A coalition of online, media, legal and political advocacy groups has filed suit over the U.S. government’s mass surveillance. Organizations including Wikipedia and Human Rights Watch are challenging the National Security Agency’s Upstream program, which taps into the fiber-optic cables moving Internet traffic around the world. Attorney Patrick Toomey of the American Civil Liberties Union said the spying violates constitutional protections.
Patrick Toomey: “The NSA’s indiscriminate copying and searching through Americans’ international communications imposes a chilling effect on basic freedoms: the freedom of speech, the freedom of expression, the freedom of inquiry. And it also is an invasion of Americans’ right to privacy in those communications. We have long operated in this country on a basic rule that the government does not search your home, your papers, and today your emails, when you’ve done nothing wrong. And the flip side of that rule is that the government must go to a court with individualized suspicion when it wants access to those materials.”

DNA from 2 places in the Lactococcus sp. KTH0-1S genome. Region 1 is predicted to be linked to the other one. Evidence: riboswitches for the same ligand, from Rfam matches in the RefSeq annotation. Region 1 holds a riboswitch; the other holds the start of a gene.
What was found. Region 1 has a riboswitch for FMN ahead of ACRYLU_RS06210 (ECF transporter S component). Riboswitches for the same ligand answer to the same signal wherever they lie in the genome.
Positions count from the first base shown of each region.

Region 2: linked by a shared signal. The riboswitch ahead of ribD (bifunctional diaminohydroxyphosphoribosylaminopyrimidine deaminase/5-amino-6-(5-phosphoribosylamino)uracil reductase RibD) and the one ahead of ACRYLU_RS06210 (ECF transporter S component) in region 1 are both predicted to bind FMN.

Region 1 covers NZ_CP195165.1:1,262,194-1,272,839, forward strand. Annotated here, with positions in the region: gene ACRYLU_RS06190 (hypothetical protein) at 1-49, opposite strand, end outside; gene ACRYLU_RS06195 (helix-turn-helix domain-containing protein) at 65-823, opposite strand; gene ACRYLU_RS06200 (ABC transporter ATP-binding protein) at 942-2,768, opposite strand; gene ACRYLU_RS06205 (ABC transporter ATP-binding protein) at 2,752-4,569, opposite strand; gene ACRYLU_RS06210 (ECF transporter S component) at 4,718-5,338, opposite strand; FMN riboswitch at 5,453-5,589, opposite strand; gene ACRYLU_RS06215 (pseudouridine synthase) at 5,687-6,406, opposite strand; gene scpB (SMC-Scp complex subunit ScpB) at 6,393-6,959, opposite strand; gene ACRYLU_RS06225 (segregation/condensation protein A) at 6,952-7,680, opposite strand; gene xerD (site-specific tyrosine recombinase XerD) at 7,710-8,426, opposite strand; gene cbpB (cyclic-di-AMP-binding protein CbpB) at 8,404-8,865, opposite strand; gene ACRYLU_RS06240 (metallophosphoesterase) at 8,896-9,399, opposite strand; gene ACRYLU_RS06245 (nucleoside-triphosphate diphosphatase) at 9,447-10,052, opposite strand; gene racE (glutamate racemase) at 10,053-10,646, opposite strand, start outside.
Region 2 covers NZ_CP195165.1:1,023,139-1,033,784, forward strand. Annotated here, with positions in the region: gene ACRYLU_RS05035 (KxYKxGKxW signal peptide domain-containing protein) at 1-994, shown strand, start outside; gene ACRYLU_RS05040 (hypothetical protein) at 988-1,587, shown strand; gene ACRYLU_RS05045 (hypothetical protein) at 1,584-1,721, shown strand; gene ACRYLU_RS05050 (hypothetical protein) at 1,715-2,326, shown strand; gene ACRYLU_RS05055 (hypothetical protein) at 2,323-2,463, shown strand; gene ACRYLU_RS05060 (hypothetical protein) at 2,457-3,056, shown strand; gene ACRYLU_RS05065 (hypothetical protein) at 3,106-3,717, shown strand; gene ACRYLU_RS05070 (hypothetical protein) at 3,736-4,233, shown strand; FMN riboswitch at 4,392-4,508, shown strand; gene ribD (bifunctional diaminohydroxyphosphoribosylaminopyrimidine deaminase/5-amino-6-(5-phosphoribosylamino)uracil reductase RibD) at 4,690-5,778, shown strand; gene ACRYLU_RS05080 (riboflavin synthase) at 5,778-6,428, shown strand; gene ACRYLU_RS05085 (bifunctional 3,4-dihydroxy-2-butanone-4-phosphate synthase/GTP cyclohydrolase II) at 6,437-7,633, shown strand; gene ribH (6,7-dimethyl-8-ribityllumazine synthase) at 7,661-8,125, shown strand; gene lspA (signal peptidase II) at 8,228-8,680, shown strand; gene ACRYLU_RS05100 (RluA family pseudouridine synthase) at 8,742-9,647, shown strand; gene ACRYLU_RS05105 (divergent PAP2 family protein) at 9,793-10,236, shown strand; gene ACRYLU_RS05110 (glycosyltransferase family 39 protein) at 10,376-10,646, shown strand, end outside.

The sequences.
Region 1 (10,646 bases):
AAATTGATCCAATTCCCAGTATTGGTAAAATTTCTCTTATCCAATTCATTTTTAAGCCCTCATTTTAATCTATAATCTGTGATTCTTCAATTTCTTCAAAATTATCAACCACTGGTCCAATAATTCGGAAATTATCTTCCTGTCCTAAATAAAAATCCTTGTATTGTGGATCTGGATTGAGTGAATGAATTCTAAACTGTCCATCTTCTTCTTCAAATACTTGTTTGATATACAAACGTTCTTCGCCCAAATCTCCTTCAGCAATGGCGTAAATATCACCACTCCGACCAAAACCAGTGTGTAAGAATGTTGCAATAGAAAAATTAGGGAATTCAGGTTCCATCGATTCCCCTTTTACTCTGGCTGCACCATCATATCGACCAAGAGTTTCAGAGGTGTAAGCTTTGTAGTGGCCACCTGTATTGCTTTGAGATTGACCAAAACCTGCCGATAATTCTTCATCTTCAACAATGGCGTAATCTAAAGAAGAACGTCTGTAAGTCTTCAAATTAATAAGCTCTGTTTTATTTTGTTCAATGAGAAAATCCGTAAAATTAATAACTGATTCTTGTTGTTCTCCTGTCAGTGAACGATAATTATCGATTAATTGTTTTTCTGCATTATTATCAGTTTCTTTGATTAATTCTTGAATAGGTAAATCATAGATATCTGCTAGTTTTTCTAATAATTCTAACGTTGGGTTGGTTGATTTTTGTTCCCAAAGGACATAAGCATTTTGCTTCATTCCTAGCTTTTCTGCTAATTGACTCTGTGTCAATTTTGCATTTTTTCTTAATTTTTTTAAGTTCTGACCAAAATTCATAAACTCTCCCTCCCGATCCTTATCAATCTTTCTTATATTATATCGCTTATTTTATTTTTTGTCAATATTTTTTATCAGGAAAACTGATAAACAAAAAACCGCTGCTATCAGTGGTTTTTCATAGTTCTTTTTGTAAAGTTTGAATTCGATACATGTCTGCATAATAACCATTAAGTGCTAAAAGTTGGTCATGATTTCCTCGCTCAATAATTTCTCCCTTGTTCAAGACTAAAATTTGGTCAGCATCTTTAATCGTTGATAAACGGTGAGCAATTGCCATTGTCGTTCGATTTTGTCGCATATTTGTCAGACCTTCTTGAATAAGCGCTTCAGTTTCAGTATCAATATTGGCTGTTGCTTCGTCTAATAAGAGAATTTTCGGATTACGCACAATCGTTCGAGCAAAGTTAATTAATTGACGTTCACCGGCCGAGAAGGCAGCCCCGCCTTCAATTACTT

The Supreme Court previously rejected an American Civil Liberties Union challenge to warrantless spying on the grounds the plaintiffs could not prove they were targeted.